It was Easter weekend, and the park was more crowded than usual. “Weekends are when we earn the most, especially Sundays,” says Majeed Aziz, a shopkeeper whose little store is located near Gate 3 of Gulshan-e-Iqbal Park.
Most of the crowd was entering from Gate 1 though, a 20-minute walk from his shop. And that is where a man blew himself up among the visitors, most of whom were women and children, and many were Christians celebrating their religious holiday.
“The noise was so loud, the ground actually shook. People started to flee through this gate. It was chaotic,” Majeed told me. He was also a witness to the Moon Market bombing in the same locality in 2009, which was among the major terrorist attacks to hit the city.
“The park is my favourite! The rides are cheap and a lot of fun,” a boy from the neighbourhood said when I was visiting the site after the attack. Gate 1 opens to the main road, and there is a parking area for motorcycles. Inside the park, the first rides you see are also the most popular – the Discovery, and the Pirate Shit. There is a small fountain area, and other rides are scattered on the left and the right.
The explosion took place near the fountain. “We were thinking what ride to go on first when there was a deafening blast,” said Raffat Ali, a teenage victim who was at the park with his cousins. I met him in the paediatric ward at Jinnah Hospital. He was still wearing his blue shirt, splattered with (now dry) blood.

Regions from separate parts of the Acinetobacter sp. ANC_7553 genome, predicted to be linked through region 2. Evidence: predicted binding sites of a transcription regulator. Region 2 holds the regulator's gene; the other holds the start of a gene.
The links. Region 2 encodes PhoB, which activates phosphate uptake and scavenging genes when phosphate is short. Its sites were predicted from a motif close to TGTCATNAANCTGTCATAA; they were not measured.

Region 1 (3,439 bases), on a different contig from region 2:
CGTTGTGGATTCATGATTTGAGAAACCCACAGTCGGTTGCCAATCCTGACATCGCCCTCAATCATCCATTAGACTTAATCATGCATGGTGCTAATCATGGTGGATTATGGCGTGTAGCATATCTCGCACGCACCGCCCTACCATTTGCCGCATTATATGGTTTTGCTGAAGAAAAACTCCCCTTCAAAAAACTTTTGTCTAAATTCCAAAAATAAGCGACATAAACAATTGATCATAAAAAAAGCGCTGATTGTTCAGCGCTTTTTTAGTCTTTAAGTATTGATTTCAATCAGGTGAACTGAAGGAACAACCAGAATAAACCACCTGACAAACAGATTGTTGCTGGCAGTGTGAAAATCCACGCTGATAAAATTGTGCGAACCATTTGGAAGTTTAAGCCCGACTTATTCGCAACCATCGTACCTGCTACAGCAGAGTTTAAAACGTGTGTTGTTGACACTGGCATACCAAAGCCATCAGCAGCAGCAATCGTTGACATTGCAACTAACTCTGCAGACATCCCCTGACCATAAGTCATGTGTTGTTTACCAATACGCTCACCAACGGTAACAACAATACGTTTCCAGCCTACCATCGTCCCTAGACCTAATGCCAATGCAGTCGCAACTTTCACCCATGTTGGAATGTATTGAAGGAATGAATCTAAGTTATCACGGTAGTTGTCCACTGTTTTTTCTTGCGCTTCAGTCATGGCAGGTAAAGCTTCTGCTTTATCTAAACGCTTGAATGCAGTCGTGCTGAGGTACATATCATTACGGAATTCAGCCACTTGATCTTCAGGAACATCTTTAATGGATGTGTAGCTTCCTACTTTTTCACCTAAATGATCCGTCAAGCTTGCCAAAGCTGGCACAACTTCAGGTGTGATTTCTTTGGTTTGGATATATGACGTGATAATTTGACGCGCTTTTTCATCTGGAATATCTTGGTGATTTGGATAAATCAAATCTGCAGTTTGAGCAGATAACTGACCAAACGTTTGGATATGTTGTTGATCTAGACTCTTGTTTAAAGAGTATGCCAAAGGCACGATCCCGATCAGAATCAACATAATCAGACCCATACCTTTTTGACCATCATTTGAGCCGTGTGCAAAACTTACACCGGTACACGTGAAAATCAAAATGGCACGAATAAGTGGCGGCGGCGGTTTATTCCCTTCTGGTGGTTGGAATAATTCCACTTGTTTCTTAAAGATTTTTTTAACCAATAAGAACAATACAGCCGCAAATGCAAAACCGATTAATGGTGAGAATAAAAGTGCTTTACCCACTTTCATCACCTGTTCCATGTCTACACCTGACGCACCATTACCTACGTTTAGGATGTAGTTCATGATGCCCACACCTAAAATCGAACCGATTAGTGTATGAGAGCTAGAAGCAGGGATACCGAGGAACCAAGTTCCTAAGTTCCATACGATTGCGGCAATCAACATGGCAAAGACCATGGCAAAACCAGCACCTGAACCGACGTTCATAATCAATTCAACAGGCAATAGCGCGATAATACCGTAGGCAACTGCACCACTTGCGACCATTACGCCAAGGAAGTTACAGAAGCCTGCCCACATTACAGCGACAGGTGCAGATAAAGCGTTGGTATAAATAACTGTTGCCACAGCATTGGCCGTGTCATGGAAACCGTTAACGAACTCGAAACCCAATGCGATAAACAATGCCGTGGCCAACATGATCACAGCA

His sister Anum was seriously injured in the attack. She had wounds all over her body and face. “She didn’t want to sit on our ride and went towards the Discovery, and that is why she was hurt the worst,” he said. Anum underwent a surgery in which shrapnel was removed from her stomach.
Maryam, a student of Samnabad College, was also at the park along with her maternal aunt, who was visiting Lahore. “We were in line for the dodgem cars,” she said.
She did not lose consciousness when the explosion took place. Her lips were burnt, and need plastic surgery. “All I saw were bodies and people running out. I asked someone for their phone and called my parents as soon as I could.”
Like many other wounded who could walk, Maryam took a rickshaw and went to Jinnah hospital. “I don’t know when the ambulances arrived or what happened behind us. I just remember feeling a lot of pain and the need to get rid of it.” Her aunt was dangerously injured and is admitted to the surgical ward.
The park was sealed the next day, only open for reporters, security officials, and occasional politicians.
But Majeed had reopened his shop. “Closing my shop will neither help me nor the dead,” he said. “My earning is like a daily wage, and I have to pay the rent for this shop even if it is close. I cannot afford to just sit at home and mourn the dead.”
Pictures Courtesy: Fatima Asad